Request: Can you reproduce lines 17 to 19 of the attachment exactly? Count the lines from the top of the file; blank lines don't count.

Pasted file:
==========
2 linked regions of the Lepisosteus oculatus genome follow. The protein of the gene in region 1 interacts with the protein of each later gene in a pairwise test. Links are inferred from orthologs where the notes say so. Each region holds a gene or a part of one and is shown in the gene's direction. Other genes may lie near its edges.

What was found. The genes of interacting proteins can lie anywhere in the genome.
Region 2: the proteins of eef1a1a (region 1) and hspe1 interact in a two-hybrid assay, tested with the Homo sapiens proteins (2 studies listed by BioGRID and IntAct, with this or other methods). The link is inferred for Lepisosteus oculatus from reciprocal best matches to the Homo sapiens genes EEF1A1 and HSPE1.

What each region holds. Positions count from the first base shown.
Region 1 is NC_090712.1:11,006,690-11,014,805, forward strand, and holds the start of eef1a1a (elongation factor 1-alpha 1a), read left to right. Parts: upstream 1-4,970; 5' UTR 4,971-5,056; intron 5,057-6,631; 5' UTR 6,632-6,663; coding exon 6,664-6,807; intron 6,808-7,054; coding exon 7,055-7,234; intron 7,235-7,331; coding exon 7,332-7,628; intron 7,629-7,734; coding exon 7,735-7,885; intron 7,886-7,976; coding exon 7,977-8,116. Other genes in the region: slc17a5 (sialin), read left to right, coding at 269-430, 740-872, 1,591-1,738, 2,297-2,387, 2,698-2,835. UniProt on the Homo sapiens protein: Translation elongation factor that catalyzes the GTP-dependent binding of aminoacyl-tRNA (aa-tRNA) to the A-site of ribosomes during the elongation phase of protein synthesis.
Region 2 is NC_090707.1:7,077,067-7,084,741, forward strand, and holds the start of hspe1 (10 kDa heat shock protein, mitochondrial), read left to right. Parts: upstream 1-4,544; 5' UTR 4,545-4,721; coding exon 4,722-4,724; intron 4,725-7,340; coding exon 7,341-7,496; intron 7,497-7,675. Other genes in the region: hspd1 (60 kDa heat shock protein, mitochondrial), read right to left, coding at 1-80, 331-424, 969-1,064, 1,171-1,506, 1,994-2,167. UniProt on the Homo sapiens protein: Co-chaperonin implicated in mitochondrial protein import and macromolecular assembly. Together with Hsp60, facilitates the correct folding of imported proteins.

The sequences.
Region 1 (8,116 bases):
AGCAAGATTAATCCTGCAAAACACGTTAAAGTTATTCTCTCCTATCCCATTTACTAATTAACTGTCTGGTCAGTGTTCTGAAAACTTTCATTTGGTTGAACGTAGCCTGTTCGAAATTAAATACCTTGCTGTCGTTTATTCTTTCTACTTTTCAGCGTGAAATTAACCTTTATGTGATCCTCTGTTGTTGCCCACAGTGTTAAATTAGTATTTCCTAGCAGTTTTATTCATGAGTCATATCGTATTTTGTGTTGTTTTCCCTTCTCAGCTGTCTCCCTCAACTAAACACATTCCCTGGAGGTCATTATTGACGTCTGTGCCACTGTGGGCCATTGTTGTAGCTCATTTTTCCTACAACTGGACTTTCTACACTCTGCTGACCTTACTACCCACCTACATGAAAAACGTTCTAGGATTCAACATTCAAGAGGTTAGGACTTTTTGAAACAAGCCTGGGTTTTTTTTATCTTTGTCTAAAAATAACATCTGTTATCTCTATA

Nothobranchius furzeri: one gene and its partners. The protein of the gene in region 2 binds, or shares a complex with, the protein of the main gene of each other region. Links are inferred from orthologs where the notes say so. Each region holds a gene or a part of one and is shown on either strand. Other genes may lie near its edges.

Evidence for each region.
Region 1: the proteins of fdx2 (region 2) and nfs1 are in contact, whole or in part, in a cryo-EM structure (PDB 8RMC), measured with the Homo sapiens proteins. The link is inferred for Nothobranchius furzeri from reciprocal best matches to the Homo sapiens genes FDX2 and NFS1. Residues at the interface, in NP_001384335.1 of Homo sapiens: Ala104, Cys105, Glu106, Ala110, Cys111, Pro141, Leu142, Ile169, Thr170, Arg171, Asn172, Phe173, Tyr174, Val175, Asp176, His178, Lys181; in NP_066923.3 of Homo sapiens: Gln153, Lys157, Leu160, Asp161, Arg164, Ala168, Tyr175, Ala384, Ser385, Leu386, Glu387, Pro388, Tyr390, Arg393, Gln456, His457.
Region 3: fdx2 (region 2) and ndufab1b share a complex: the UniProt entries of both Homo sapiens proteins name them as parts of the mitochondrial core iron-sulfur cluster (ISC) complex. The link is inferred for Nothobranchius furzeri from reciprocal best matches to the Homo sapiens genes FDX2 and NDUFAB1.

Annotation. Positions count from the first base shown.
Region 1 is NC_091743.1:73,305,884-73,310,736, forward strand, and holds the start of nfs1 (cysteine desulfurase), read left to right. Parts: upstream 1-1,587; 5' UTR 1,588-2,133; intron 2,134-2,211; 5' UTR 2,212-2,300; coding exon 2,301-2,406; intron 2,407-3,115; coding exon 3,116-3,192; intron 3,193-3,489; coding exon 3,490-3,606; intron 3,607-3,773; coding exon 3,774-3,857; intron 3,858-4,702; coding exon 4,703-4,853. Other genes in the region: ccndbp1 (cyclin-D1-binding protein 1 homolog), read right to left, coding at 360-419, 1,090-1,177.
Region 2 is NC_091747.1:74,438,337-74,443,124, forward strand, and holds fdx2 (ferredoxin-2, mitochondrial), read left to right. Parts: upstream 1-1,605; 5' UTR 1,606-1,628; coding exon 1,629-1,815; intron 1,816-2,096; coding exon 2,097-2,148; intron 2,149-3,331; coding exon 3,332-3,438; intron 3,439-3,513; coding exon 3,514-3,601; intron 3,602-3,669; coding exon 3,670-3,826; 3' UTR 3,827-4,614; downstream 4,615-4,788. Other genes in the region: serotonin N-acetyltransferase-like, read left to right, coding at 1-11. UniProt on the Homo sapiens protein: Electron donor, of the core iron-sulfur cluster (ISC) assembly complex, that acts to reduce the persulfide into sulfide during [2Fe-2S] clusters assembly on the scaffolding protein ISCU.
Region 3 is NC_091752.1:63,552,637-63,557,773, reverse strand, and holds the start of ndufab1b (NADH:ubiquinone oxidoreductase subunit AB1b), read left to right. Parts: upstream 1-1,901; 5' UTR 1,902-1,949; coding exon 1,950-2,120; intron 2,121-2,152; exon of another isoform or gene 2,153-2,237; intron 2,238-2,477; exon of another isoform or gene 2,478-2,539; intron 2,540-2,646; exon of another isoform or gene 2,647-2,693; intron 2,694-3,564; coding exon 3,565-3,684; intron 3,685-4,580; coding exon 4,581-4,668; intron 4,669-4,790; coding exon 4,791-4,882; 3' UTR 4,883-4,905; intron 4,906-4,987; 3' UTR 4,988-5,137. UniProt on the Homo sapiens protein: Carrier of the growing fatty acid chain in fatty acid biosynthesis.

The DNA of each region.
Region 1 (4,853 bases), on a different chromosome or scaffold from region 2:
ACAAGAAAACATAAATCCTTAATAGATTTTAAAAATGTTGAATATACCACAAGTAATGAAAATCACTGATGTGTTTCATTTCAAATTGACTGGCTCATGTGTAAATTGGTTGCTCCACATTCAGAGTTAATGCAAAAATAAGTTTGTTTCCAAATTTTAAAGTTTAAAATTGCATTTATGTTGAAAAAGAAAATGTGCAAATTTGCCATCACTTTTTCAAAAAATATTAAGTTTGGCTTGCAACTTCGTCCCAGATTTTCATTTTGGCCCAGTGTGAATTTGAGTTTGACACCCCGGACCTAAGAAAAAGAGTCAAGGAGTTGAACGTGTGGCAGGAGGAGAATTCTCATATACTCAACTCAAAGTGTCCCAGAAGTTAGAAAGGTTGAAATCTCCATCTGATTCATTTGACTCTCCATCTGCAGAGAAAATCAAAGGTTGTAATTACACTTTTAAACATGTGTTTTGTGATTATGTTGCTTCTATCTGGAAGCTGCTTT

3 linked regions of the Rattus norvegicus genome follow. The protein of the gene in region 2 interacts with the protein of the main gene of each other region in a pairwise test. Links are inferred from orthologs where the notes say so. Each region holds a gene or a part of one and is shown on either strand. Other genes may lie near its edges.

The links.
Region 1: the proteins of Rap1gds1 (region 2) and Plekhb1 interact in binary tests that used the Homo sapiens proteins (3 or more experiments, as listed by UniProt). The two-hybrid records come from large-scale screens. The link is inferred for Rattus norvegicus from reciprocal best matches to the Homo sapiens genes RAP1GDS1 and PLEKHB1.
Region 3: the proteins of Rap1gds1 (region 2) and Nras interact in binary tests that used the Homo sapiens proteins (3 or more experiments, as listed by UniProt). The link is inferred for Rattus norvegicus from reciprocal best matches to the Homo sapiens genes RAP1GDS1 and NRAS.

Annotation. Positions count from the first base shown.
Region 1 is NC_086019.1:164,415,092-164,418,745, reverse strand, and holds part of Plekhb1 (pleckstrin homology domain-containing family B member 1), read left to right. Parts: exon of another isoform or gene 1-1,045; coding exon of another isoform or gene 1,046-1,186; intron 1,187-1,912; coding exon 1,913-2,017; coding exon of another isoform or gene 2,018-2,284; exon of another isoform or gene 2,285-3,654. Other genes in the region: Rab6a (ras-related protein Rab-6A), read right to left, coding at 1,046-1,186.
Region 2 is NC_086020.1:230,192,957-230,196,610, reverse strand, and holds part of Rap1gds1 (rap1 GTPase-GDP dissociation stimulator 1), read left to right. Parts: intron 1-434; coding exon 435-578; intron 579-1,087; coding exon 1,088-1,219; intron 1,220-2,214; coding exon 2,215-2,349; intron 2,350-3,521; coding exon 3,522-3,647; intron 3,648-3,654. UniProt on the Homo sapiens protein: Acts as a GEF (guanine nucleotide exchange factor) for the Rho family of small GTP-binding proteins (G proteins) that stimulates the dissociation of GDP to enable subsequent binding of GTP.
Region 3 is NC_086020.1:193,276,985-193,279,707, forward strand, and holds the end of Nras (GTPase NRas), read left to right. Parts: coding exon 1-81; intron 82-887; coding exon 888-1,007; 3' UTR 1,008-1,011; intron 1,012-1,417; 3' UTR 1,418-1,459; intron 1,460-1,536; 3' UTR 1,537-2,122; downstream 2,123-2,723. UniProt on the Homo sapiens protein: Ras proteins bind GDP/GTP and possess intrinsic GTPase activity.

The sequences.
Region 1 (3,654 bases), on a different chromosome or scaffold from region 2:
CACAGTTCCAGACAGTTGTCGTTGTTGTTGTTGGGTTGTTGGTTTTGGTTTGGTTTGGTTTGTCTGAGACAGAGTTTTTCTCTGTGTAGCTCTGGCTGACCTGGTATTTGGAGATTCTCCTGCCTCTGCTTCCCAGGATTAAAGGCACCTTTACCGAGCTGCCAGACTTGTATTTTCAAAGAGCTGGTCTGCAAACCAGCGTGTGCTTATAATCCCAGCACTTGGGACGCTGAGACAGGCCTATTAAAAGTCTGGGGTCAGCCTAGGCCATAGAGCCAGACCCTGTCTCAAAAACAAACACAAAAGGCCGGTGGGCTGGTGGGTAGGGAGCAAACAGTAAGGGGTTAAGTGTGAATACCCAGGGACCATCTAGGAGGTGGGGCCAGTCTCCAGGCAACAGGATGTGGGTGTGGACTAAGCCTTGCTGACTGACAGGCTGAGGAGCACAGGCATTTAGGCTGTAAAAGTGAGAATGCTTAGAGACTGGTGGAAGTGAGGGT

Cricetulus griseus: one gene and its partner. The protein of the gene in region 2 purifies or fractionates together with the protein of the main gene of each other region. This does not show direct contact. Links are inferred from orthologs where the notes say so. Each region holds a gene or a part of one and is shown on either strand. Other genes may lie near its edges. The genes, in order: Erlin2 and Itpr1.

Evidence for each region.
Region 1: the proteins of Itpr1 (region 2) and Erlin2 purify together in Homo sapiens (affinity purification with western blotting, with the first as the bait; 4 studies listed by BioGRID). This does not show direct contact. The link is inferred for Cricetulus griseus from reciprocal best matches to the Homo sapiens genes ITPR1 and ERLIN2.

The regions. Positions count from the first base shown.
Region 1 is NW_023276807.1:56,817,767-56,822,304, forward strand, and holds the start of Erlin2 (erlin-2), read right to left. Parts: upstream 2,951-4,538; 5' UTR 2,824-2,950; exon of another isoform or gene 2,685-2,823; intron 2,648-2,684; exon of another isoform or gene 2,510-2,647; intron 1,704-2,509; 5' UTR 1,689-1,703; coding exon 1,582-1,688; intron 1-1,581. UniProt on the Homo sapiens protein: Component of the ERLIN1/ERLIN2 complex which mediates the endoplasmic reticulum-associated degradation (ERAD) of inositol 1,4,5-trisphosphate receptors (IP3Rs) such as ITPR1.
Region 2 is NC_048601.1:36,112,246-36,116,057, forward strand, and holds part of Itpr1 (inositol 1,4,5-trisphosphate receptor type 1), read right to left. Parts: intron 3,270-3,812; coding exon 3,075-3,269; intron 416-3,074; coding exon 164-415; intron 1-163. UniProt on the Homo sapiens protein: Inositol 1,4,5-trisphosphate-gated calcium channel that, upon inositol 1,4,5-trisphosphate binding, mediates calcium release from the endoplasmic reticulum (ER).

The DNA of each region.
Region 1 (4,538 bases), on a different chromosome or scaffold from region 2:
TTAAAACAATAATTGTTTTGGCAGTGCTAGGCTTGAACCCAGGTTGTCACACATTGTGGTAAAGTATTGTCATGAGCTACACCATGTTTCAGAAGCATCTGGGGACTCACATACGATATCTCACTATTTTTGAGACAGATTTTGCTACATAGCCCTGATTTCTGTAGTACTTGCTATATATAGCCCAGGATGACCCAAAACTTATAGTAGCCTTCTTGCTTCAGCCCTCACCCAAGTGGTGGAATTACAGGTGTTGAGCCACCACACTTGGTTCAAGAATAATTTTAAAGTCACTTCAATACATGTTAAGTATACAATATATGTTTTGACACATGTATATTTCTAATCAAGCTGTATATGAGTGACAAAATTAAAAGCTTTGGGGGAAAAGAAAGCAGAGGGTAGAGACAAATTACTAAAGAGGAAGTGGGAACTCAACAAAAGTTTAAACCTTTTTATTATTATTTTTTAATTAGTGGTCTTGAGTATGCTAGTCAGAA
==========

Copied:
Region 3 is NC_091752.1:63,552,637-63,557,773, reverse strand, and holds the start of ndufab1b (NADH:ubiquinone oxidoreductase subunit AB1b), read left to right. Parts: upstream 1-1,901; 5' UTR 1,902-1,949; coding exon 1,950-2,120; intron 2,121-2,152; exon of another isoform or gene 2,153-2,237; intron 2,238-2,477; exon of another isoform or gene 2,478-2,539; intron 2,540-2,646; exon of another isoform or gene 2,647-2,693; intron 2,694-3,564; coding exon 3,565-3,684; intron 3,685-4,580; coding exon 4,581-4,668; intron 4,669-4,790; coding exon 4,791-4,882; 3' UTR 4,883-4,905; intron 4,906-4,987; 3' UTR 4,988-5,137. UniProt on the Homo sapiens protein: Carrier of the growing fatty acid chain in fatty acid biosynthesis.

The DNA of each region.
Region 1 (4,853 bases), on a different chromosome or scaffold from region 2: